so it seems that the triple EF compensation work very well.

There s voluntarly high standing currents in the front end , something
that is advocated by R.Cordell for the VAS but in that case so much heat
is not needed since this stage is loaded by a triple EF that render useless
high drive currents.

The input differential current is high and all the thermal dissipation burden
is devoted to the common base pairs since the common emitter differential
has only 7.5V Vce , a value that will maximize its Cbc , 20V being necessary
to bring it close to its minimal value wich will also reduce the common base
stage TDP notably.

Enhanced VAS does not bring as much improvement as it would if a current
mirror was used in the source for obvious reasons but it help reduce THD by a few dB.

Cascoding the VAS would reduce LF THD to single digit ppm ratios but it
would lefts THD unchanged at 10khz or above while endangering stability
by a sizeable margin so it wont be missed , moreover with the already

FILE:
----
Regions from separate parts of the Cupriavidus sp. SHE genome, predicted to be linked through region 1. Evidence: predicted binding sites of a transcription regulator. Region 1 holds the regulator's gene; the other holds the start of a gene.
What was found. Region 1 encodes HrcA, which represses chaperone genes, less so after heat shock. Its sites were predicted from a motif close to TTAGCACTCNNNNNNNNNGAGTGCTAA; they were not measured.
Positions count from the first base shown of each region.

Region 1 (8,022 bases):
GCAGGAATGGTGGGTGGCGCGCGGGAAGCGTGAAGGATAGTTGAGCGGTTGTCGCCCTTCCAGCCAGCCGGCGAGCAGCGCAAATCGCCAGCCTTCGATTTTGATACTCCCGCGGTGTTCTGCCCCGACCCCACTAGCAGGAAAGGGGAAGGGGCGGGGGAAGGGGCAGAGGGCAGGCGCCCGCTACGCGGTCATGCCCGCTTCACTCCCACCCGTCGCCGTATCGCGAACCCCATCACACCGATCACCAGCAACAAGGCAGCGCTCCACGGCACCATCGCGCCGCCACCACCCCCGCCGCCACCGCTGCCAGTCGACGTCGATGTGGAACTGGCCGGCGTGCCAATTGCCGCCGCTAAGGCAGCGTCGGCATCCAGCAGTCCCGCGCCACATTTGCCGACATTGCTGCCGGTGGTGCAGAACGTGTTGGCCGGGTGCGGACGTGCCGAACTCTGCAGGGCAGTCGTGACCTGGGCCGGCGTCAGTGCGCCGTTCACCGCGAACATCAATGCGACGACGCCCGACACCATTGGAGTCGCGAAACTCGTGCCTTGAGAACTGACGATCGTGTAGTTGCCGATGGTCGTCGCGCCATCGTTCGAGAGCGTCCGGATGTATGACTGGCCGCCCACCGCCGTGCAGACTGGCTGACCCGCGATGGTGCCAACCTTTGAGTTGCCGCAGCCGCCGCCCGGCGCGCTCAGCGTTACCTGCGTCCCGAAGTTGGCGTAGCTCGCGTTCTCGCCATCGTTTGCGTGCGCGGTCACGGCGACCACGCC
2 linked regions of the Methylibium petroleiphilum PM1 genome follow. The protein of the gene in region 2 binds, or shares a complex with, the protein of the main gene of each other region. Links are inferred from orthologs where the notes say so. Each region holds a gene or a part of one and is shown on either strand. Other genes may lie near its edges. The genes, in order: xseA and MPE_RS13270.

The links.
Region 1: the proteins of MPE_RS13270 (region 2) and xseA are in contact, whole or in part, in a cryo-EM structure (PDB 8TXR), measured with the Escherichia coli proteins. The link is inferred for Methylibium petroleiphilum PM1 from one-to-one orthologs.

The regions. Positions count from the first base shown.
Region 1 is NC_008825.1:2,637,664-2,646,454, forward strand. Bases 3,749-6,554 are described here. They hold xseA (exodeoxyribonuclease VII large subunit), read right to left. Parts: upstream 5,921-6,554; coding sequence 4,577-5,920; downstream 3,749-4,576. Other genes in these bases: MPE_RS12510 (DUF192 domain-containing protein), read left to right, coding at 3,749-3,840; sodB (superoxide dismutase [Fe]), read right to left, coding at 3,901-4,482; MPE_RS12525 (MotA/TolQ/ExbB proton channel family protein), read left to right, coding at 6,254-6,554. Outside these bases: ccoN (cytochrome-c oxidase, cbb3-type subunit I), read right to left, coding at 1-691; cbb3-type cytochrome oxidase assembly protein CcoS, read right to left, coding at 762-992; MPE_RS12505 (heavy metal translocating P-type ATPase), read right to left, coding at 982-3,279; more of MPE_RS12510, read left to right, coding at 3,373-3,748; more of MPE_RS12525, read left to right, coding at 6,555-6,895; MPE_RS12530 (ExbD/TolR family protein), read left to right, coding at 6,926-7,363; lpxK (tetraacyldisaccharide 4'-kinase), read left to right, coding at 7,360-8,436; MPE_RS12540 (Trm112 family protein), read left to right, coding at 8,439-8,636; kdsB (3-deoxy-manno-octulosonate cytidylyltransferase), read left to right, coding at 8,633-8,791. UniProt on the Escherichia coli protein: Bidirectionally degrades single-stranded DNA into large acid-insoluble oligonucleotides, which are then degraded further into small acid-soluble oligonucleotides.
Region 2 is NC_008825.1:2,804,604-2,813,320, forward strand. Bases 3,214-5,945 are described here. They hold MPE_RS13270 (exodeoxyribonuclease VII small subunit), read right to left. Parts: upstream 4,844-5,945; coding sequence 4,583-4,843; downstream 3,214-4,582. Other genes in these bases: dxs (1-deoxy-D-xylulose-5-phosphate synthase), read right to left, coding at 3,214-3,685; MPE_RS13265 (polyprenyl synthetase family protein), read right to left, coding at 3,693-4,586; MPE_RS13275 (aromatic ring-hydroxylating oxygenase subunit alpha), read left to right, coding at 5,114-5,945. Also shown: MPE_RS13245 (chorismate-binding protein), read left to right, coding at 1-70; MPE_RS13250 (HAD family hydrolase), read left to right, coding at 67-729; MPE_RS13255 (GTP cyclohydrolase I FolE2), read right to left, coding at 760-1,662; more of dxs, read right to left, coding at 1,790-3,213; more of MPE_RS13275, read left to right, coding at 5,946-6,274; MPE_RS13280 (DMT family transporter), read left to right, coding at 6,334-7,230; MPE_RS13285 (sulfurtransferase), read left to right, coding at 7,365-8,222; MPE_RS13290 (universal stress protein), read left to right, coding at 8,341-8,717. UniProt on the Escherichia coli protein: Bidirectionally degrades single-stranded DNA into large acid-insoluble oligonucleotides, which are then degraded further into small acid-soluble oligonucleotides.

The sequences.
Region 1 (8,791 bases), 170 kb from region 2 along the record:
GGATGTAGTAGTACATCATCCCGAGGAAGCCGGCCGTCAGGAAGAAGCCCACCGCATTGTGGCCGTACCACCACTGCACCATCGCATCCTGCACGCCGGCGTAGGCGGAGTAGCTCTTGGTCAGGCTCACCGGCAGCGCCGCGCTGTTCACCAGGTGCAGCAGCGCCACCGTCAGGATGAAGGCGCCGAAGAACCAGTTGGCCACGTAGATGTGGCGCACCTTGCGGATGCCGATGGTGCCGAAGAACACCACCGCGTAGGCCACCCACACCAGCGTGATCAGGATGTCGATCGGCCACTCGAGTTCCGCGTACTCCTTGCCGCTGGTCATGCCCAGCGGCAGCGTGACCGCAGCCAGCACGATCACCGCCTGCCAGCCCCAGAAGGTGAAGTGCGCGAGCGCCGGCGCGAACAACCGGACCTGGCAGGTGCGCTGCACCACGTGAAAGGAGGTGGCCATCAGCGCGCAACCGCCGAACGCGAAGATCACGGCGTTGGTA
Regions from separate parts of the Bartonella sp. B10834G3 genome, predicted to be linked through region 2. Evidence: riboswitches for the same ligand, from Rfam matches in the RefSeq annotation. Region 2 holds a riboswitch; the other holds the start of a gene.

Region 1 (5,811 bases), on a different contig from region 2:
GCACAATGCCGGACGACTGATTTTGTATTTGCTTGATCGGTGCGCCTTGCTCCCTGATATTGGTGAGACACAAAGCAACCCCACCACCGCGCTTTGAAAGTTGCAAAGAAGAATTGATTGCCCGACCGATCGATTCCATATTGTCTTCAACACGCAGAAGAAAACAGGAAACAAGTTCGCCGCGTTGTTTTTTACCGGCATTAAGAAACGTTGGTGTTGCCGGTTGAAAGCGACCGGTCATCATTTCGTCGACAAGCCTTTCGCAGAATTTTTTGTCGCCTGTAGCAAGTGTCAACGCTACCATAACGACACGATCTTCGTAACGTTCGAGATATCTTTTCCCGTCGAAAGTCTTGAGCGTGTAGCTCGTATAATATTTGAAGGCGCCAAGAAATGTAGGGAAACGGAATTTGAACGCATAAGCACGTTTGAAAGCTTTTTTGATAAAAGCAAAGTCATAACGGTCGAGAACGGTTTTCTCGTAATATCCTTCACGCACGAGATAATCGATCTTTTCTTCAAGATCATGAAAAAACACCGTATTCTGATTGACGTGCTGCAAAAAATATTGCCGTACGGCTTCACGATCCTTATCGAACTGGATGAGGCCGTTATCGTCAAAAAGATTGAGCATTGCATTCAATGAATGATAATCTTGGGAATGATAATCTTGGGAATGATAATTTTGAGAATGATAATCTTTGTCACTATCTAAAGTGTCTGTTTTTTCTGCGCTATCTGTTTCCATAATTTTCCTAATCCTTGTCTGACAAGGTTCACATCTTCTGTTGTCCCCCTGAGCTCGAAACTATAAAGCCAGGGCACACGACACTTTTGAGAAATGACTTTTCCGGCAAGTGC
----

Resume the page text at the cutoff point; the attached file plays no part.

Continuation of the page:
very low distorsion ratios.

Anyway , a pleasant amplifier that is really high definition.



.
Attached Images
File Type: gif BONSAI EA THD1-graph.gif (33.8 KB, 237 views)
File Type: gif BONSAI EA THD10-graph.gif (35.4 KB, 179 views)
File Type: gif BONSAI EA IMD047-graph.gif (34.4 KB, 180 views)
File Type: gif BONSAI EA IMD1920-graph.gif (30.1 KB, 177 views)
File Type: gif BONSAI EA SR-graph.gif (20.4 KB, 174 views)

Last edited by wahab; 8th June 2012 at 11:50 AM.
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Old 8th June 2012, 12:16 PM   #38
Waly is offline Waly  United Kingdom
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Quote:
Originally Posted by wahab View Post
The input differential current is high and all the thermal dissipation burden
is devoted to the common base pairs since the common emitter differential
has only 7.5V Vce , a value that will maximize its Cbc , 20V being necessary to bring it close to its minimal value
There is no Cbc minimum. Starting from 1 volt and up to the junction breakdown voltage, Cbc decreases with SQRT(Vbc). The only significant error in this sqrt law is around zero volts, where things are a little more complicated. With a very good approximation, at 20V each and every junction (BC, diode, etc...) will have a SQRT(20/7.5)~1.64 lower capacitance than at 7.5V. Classic Gray and Meyer textbook stuff.
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Old 8th June 2012, 12:16 PM   #39
Bonsai is offline Bonsai  Taiwan
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Thanks for the analysis Wahab.